Open letter to new legislators
Welcome, you 37 new state representatives and two new senators, who’ve never been through a legislative session. You’re in for 140 of the most exciting and exhausting days of your lives.
Several of you got help from the Tea Party – whatever that is in your district. They seem to know what they’re against, but less so what they’re for. Your job is to help figure that out, while still using your own judgment.
Don’t be afraid to chart your own path. Don’t be so beholden to a political party that you walk in lockstep.
But look for kindred spirits who know the ropes. So much comes before the Legislature that you can’t possibly know every nuance of every bill.
A freshman lawmaker says, “I’m going to read every bill that comes before the Legislature.”
His second session: “I’m going to read every bill that comes before my committee.”
His third session: “I’m going to read every bill that has my name on it.”
So find colleagues you respect, who know more than you on particular subjects, and pay attention to their coaching and guidance. That buddy system can help you avoid drowning.
The first few weeks may seem boring. But that’s when you get your office and staff organized, learn where the bathrooms are, and spend time getting to know other House members and their staffs.
You’ll find you’re more popular with lobbyists than you might have imagined. Some already donated to your next campaign, or helped retire your debt.
They may help you realize you’re brilliant, and the folks in the capitol don’t know how they survived before you arrived.
That’s because your vote counts just as much as someone who’s been in the Legislature for 30 years. And that’s what the lobbyists are after – or, at least to educate you enough that you don’t robotically vote against their interests.
That said, the good lobbyists are honest and candid. They represent clients with points of view, but can also provide a wealth of valuable information.
You’ll learn that the Medicaid system that provides help to people doesn’t spend a lot on druggies and deadbeats.
Most goes to old folks, many in nursing homes. Most of the rest goes to children. Your vote to trim Medicaid may throw a supporter’s granny out of the nursing home.
Your learning curve will be steep – if you’re seriously trying to learn. Veterans can tell you they also thought they had lots of answers, but had no idea there were so many questions.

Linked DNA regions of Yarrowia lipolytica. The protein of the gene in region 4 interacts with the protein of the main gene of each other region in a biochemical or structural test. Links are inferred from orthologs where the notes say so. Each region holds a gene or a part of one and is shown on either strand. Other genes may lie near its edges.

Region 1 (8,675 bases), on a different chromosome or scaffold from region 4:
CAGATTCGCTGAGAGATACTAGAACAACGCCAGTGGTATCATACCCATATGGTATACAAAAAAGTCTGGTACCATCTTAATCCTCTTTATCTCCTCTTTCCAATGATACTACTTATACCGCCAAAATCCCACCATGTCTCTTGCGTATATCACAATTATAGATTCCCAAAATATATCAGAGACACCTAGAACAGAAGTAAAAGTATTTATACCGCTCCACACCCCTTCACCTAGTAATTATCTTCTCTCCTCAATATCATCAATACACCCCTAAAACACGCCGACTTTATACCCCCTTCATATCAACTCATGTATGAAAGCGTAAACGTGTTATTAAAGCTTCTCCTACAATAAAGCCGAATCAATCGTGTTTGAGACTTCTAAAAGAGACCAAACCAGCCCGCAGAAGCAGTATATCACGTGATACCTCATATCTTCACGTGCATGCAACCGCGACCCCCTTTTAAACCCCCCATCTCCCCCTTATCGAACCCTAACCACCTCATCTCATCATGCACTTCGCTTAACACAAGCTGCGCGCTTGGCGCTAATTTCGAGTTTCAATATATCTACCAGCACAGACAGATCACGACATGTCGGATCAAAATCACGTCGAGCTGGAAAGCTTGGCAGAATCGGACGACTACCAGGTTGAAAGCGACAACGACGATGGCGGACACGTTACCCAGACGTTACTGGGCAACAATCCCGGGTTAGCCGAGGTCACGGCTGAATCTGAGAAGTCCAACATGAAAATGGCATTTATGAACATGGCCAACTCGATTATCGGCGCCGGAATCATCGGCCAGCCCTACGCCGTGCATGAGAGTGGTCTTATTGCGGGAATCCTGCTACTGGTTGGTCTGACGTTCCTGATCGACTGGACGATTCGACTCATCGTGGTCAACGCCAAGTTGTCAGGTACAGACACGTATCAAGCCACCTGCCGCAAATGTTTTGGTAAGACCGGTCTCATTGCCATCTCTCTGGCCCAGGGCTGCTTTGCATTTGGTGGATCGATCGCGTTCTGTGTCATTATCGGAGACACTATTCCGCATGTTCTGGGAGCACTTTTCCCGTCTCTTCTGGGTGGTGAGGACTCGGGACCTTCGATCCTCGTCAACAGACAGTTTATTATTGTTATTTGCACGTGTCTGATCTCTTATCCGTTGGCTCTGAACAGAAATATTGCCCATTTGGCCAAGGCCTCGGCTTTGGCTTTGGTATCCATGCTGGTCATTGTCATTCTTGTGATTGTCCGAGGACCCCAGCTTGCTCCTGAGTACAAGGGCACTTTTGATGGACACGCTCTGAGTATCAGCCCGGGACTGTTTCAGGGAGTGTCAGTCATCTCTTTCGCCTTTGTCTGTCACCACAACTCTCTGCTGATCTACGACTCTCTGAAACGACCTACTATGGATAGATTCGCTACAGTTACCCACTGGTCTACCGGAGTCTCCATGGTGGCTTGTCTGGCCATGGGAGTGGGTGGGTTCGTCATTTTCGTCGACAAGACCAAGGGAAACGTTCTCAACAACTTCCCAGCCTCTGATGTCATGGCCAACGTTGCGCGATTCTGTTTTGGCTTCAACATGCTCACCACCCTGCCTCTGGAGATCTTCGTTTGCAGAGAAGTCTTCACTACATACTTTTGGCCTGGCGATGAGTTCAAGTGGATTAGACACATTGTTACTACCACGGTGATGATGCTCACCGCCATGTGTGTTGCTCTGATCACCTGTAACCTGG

Bill Ratliff is a highly respected former lieutenant governor and senator. His colleagues called him “Obi Wan Kenobi” after the wise old man in the Star Wars movies. Ratliff said he learned things were far more complex than he’d imagined.
“Almost everybody elected to the Legislature comes here with some preconceived, pretty blackand white opinions. (T)he longer that you’re here, the more that you understand – you’re almost forced, in some cases, to listen to the other side.
“And if you have any kind of openness about you, you begin to understand, ‘Maybe I may never agree with them on the solutions, but at least I begin to understand their perception of the problem – that I never saw before.’
“I didn’t grow up in any kind of wealth. We were very much a middle-class, West Texas family. But I frankly had very little concept of walking in the shoes of an urban, minority, low-income constituent.
“And I might never have seen that had I not, in some cases sort of by accident, had to be in the committee meeting and hear some of this.
“So you get exposed to all these other viewpoints, if you truly listen to all sides. And then you begin to understand that hardly any question here is black and white. They’re all some shade of grey.
“And that’s why it’s so important that you’re at least open to this compromise. I think some people consider compromise a bad word, because it implies that you’re somehow not advocating strongly enough for your position. But it’s reaching some kind of an accommodation that addresses the greater good for the greatest number.”
While some try to ramp partisanship up to a Washington level, well-respected former House Speaker Pete Laney, a Democrat, said to put district above party.
When meeting with new legislators, Laney said, “I tell ’em two things:
“One, your first obligation is to represent your constituency to the best of your ability.
“ And, you’re now part of what you ran against.”
Longtime Texas political columnist Dave McNeely, who retired from the Austin American-Statesman in 2004, writes a weekly column on Texas politics for three dozen Texas newspapers. With longtime Dallas journalist and author Jim Henderson, McNeely is the author of “Bob Bullock: God Bless Texas.” Contact him at email@example.com or (512) 458-2963.